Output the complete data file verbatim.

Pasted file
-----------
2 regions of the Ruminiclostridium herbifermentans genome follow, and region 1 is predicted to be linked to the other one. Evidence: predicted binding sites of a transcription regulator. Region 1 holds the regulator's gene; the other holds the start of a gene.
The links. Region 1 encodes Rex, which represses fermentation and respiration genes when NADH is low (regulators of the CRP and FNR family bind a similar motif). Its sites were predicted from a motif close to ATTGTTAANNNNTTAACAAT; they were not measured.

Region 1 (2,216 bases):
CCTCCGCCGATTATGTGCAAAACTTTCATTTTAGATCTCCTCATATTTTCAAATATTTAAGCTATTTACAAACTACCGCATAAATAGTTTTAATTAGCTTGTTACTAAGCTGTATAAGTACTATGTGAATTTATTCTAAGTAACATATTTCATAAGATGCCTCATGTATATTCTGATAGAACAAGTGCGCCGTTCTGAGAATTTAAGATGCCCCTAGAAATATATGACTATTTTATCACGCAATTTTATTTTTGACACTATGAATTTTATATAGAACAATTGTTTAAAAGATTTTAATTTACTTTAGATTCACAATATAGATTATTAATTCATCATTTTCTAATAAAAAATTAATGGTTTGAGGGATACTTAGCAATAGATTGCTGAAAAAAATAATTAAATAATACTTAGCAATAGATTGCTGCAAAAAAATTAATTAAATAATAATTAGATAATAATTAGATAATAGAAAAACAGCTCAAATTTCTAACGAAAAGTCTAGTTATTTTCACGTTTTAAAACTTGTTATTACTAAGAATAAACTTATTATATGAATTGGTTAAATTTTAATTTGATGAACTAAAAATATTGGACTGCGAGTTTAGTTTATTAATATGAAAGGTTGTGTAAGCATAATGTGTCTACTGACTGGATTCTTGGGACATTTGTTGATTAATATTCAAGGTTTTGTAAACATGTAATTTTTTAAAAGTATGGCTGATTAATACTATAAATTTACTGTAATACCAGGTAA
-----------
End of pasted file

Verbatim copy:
2 regions of the Ruminiclostridium herbifermentans genome follow, and region 1 is predicted to be linked to the other one. Evidence: predicted binding sites of a transcription regulator. Region 1 holds the regulator's gene; the other holds the start of a gene.
The links. Region 1 encodes Rex, which represses fermentation and respiration genes when NADH is low (regulators of the CRP and FNR family bind a similar motif). Its sites were predicted from a motif close to ATTGTTAANNNNTTAACAAT; they were not measured.

Region 1 (2,216 bases):
CCTCCGCCGATTATGTGCAAAACTTTCATTTTAGATCTCCTCATATTTTCAAATATTTAAGCTATTTACAAACTACCGCATAAATAGTTTTAATTAGCTTGTTACTAAGCTGTATAAGTACTATGTGAATTTATTCTAAGTAACATATTTCATAAGATGCCTCATGTATATTCTGATAGAACAAGTGCGCCGTTCTGAGAATTTAAGATGCCCCTAGAAATATATGACTATTTTATCACGCAATTTTATTTTTGACACTATGAATTTTATATAGAACAATTGTTTAAAAGATTTTAATTTACTTTAGATTCACAATATAGATTATTAATTCATCATTTTCTAATAAAAAATTAATGGTTTGAGGGATACTTAGCAATAGATTGCTGAAAAAAATAATTAAATAATACTTAGCAATAGATTGCTGCAAAAAAATTAATTAAATAATAATTAGATAATAATTAGATAATAGAAAAACAGCTCAAATTTCTAACGAAAAGTCTAGTTATTTTCACGTTTTAAAACTTGTTATTACTAAGAATAAACTTATTATATGAATTGGTTAAATTTTAATTTGATGAACTAAAAATATTGGACTGCGAGTTTAGTTTATTAATATGAAAGGTTGTGTAAGCATAATGTGTCTACTGACTGGATTCTTGGGACATTTGTTGATTAATATTCAAGGTTTTGTAAACATGTAATTTTTTAAAAGTATGGCTGATTAATACTATAAATTTACTGTAATACCAGGTAA